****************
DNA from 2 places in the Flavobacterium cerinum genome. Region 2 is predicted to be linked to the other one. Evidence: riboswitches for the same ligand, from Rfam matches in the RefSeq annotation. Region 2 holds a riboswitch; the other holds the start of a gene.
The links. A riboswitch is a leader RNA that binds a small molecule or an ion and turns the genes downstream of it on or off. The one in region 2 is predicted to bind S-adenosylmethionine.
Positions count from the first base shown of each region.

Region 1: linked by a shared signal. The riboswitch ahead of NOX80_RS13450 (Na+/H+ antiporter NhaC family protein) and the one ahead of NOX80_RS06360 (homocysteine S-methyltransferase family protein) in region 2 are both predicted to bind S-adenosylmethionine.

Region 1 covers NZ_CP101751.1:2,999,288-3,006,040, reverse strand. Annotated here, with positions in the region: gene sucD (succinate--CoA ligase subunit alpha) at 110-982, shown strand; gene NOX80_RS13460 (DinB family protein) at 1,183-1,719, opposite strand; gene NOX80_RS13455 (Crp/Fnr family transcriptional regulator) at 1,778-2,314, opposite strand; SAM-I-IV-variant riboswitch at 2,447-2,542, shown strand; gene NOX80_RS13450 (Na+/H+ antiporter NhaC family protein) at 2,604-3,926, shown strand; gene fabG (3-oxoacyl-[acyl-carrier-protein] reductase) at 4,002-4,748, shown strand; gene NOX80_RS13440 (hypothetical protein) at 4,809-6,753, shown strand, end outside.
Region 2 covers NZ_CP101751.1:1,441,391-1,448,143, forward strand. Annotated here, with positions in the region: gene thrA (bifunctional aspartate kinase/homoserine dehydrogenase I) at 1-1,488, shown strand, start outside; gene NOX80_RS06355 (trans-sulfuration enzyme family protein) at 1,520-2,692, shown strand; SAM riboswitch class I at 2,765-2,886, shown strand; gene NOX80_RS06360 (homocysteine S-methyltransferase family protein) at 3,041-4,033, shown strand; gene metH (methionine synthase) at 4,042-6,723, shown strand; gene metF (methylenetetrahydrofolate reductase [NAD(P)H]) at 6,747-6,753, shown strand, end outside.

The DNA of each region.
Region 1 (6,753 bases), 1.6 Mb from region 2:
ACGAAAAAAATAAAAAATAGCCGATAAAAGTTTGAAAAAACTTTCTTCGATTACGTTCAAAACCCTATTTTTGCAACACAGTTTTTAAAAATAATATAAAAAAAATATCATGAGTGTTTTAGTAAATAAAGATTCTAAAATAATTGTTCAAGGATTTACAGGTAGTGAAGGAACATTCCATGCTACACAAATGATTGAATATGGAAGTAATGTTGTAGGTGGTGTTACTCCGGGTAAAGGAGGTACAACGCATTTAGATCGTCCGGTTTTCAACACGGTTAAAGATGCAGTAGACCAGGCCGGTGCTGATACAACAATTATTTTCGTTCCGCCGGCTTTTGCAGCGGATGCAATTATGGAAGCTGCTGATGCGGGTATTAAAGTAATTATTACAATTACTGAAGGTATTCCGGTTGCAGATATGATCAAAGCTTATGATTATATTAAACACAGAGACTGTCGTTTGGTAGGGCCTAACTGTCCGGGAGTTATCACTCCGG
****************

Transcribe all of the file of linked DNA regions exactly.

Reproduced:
DNA from 2 places in the Flavobacterium cerinum genome. Region 2 is predicted to be linked to the other one. Evidence: riboswitches for the same ligand, from Rfam matches in the RefSeq annotation. Region 2 holds a riboswitch; the other holds the start of a gene.
The links. A riboswitch is a leader RNA that binds a small molecule or an ion and turns the genes downstream of it on or off. The one in region 2 is predicted to bind S-adenosylmethionine.
Positions count from the first base shown of each region.

Region 1: linked by a shared signal. The riboswitch ahead of NOX80_RS13450 (Na+/H+ antiporter NhaC family protein) and the one ahead of NOX80_RS06360 (homocysteine S-methyltransferase family protein) in region 2 are both predicted to bind S-adenosylmethionine.

Region 1 covers NZ_CP101751.1:2,999,288-3,006,040, reverse strand. Annotated here, with positions in the region: gene sucD (succinate--CoA ligase subunit alpha) at 110-982, shown strand; gene NOX80_RS13460 (DinB family protein) at 1,183-1,719, opposite strand; gene NOX80_RS13455 (Crp/Fnr family transcriptional regulator) at 1,778-2,314, opposite strand; SAM-I-IV-variant riboswitch at 2,447-2,542, shown strand; gene NOX80_RS13450 (Na+/H+ antiporter NhaC family protein) at 2,604-3,926, shown strand; gene fabG (3-oxoacyl-[acyl-carrier-protein] reductase) at 4,002-4,748, shown strand; gene NOX80_RS13440 (hypothetical protein) at 4,809-6,753, shown strand, end outside.
Region 2 covers NZ_CP101751.1:1,441,391-1,448,143, forward strand. Annotated here, with positions in the region: gene thrA (bifunctional aspartate kinase/homoserine dehydrogenase I) at 1-1,488, shown strand, start outside; gene NOX80_RS06355 (trans-sulfuration enzyme family protein) at 1,520-2,692, shown strand; SAM riboswitch class I at 2,765-2,886, shown strand; gene NOX80_RS06360 (homocysteine S-methyltransferase family protein) at 3,041-4,033, shown strand; gene metH (methionine synthase) at 4,042-6,723, shown strand; gene metF (methylenetetrahydrofolate reductase [NAD(P)H]) at 6,747-6,753, shown strand, end outside.

The DNA of each region.
Region 1 (6,753 bases), 1.6 Mb from region 2:
ACGAAAAAAATAAAAAATAGCCGATAAAAGTTTGAAAAAACTTTCTTCGATTACGTTCAAAACCCTATTTTTGCAACACAGTTTTTAAAAATAATATAAAAAAAATATCATGAGTGTTTTAGTAAATAAAGATTCTAAAATAATTGTTCAAGGATTTACAGGTAGTGAAGGAACATTCCATGCTACACAAATGATTGAATATGGAAGTAATGTTGTAGGTGGTGTTACTCCGGGTAAAGGAGGTACAACGCATTTAGATCGTCCGGTTTTCAACACGGTTAAAGATGCAGTAGACCAGGCCGGTGCTGATACAACAATTATTTTCGTTCCGCCGGCTTTTGCAGCGGATGCAATTATGGAAGCTGCTGATGCGGGTATTAAAGTAATTATTACAATTACTGAAGGTATTCCGGTTGCAGATATGATCAAAGCTTATGATTATATTAAACACAGAGACTGTCGTTTGGTAGGGCCTAACTGTCCGGGAGTTATCACTCCGG